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I'm trying to compare all the files in two folders via an md5sum in one command. Some like the following (bash) in Debian:

$ cd ~/FOLDER1
$ md5sum ~/FOLDER2/* | md5sum -c -

The idea is that the output of the hashes from the first md5sum will be passed into the second one and used as the input file. However, testing of this shows that it just compares each file in FOLDER2 to itself and returns "OK" for each one. I think the reason this is not working is because the filenames output from the first md5sum include the full path. I've looked at md5deep but have not found anything to help me there. I know that it is possible to do the md5sum for one folder, write the results out to a file, and then use that file as the input for the second md5sum. I was wanting to do it all in one line though a pipe, rather than using two commands and writing out a file.

Edit: The accepted answer here (using diff) might do what I want, but I don't know if diff (correctly) compares binary files.

Edit: The get the output I wanted using md5sum (which shows the filename and "OK"), I've resorted to writing a batch file. Execute with ~/FOLDER1 ~/FOLDER2.

cd "$1"
md5sum * > /tmp/md5sum.cmp
cd "$2"
md5sum -c /tmp/md5sum.cmp
cd $HERE

This script will only compare files which are present in ~/FOLDER. If ~/FOLDER2 has additional files, these will not be compared and no output will indicate that they even exist.

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up vote 2 down vote accepted

You can use process substitution to pass the output of the 2 md5sum's to diff. Diff in this case would be fine because the md5 outputs are plain text. Something like:

diff <(md5 ~/FOLDER1/* | awk '{print $4}') <(md5 ~/FOLDER2/* | awk '{print $4}')

Sorry, I don't have Debian here and can't test this on it. The above is tested on OS X that has md5 which may be slightly different in terms of output. On OS X the 4th column of md5 is the actual md5 sum, that's why I am taking just these columns.

Instead of awk, you could also use cut, but you may need to change the separator to get the 4th column (these are not tab-separated).

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Thanks. This works quite well, as long as you know how to interpret the output of diff, which took me a while :) In Debian, the command is md5sum and the actual hash is in column 1. – SabreWolfy Jan 21 '12 at 19:37

Kind of long but returns the filename and OK if they match. Instead of using '-c' it's just comparing the two strings output from running md5sum on the file in each folder.

for f in *; do [[ -f $f ]] && if [ $(md5sum "$f" | cut -d" " -f1) == $(md5sum dir2/"$f" | cut -d" " -f1) ]; then echo "$f" "OK"; else echo "$f" "MODIFIED"; fi; done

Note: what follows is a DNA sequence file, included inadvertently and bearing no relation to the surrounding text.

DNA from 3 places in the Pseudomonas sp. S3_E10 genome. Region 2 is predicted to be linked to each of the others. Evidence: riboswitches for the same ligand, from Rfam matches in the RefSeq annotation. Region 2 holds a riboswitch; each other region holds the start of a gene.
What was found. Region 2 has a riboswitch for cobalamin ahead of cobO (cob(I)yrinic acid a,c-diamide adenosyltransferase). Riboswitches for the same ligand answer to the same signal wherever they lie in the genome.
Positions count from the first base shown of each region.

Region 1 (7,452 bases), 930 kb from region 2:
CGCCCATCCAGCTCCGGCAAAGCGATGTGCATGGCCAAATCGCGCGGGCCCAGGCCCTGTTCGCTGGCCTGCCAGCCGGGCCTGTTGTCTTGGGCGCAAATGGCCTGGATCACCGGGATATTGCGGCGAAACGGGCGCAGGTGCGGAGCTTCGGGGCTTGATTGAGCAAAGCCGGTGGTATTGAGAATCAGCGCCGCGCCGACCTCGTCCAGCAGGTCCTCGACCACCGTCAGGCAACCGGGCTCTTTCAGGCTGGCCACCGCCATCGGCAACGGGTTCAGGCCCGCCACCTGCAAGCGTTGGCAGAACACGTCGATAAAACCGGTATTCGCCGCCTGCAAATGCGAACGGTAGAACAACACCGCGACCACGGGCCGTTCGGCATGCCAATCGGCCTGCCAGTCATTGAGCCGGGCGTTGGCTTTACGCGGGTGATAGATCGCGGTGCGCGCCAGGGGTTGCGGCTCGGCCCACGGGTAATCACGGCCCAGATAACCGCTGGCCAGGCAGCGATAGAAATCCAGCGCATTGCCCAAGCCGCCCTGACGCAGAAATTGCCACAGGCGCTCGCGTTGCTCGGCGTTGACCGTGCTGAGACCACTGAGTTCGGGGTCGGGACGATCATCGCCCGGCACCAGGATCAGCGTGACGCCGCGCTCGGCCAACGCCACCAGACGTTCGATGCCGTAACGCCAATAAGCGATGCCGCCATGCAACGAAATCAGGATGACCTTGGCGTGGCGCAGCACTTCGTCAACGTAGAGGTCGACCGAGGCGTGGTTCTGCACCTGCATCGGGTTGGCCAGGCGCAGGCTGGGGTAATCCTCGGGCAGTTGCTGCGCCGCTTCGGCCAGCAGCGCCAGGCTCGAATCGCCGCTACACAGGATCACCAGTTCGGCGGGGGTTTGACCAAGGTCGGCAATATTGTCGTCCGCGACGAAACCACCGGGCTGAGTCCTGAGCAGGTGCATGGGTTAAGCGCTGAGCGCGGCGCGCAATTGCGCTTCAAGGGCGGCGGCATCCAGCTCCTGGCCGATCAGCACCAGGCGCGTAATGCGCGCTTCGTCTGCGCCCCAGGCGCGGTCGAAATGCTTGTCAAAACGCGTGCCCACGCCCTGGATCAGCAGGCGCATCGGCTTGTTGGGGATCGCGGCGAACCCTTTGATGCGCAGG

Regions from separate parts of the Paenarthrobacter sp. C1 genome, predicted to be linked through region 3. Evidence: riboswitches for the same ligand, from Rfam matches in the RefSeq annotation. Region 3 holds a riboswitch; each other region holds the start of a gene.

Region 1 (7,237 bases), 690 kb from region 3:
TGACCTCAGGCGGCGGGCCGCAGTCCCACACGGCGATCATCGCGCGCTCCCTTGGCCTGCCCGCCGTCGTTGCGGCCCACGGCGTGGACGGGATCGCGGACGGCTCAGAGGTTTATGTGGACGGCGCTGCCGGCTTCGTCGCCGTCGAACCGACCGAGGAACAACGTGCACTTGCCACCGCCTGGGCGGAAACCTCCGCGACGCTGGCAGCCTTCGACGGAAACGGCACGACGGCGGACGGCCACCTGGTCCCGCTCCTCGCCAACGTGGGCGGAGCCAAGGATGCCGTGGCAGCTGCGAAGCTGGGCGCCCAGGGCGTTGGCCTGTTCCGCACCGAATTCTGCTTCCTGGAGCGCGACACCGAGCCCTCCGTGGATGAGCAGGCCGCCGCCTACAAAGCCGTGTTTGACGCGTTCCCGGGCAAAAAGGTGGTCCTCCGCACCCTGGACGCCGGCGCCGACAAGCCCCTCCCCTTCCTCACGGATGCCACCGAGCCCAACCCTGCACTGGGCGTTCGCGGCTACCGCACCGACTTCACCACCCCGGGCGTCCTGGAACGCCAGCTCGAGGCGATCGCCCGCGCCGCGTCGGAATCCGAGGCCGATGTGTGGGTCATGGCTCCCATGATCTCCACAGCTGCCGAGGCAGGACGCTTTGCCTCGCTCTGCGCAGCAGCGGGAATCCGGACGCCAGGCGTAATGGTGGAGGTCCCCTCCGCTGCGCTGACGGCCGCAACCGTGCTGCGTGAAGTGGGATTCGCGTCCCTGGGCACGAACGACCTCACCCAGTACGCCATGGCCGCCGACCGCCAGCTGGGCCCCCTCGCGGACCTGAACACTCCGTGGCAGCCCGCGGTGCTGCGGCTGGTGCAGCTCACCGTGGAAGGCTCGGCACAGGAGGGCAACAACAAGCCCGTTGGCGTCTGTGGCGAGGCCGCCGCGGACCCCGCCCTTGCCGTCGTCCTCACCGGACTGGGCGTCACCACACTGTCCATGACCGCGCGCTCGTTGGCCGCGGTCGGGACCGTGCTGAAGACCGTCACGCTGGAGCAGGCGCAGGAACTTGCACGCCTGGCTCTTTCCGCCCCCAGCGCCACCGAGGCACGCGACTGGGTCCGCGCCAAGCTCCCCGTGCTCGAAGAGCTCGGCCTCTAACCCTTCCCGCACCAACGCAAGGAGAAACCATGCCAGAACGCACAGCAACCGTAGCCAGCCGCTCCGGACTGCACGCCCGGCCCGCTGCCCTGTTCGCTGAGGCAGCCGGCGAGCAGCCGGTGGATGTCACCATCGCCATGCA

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From my .bashrc file.
very old stuff, it should be possible to write in much sorter code. I never got around to re writing it. (like everything else that was meant for a temporary-fix, used forever) I am posting this shamefull piece of code, hopefully someone can do it better and and post the result :-)

Features :

  • Recrusive dir transversal
  • md5sum check for uniqueness/diffrence
  • Lists updated files in full path

The code says it all. arg1 is old dir, arg2 is new dir.

function find-updated-files-between-old-new(){
 [ ! -d "$1" ] || [ ! -d "$2" ] && echo "*** Error: The directory is not found." > /dev/stderr && return 1;
( ( cat <(cd "$1";find . -type f -printf "+%p\n") <(cd "$2";find . -type f -printf "-%p\n")
 )|sort -k1.2|tee 1>/dev/null >(uniq -us1|awk -v B="$2" 'BEGIN{sub("/$",""B)}/^-/{print B substr($0,3);
 }') >(uniq -ds1|awk -vA="$1" -vB="$2" 'BEGIN{B=g(B);A=g(A)}{
 C=substr($0,3);if(f(A)!=f(B))print B C;}function g(y){sub("/$","",y);return y}
 function f(y,z,e){e="md5sum \""y""C"\"";e|getline z;close(e);return substr(z,1,32)}' )
 ) | cat

As the function name implies

function find-files-name-collision-between-dir1dir2(){
 [ ! -d "$1" ] || [ ! -d "$2" ] && echo "*** Error: The directory is not found." > /dev/stderr && return 1;
( cat <(cd "$1";find . -type f -printf "+%p\n") <(cd "$2";find . -type f -printf "-%p\n") )|sort -k 1.2 | uniq -d -s 1

Just for completeness

function mv-mergedir1todir2(){
 [ ! -d "$1" ] || [ ! -d "$2" ] && echo "*** Error: The directory is not found." && return 1;
 ( cd "$1" ; tar cf - . ) | (cd "$2" ; tar --keep-old-files xvf - )
 echo -e "Done. Duplicate filnames are not replaced. \n#Use \n# ( cd \"$1\" ; tar cf - . ) | (cd \"$2\" ; tar --overwrite xvf - ) \n#if you do not like that. "

This awful piece of code should be removed from my bashrc, however it has been around for a long time...

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Does it work? Is this meant as an answer to the question, or are you wanting feedback on the code? – SabreWolfy Aug 14 '12 at 17:48

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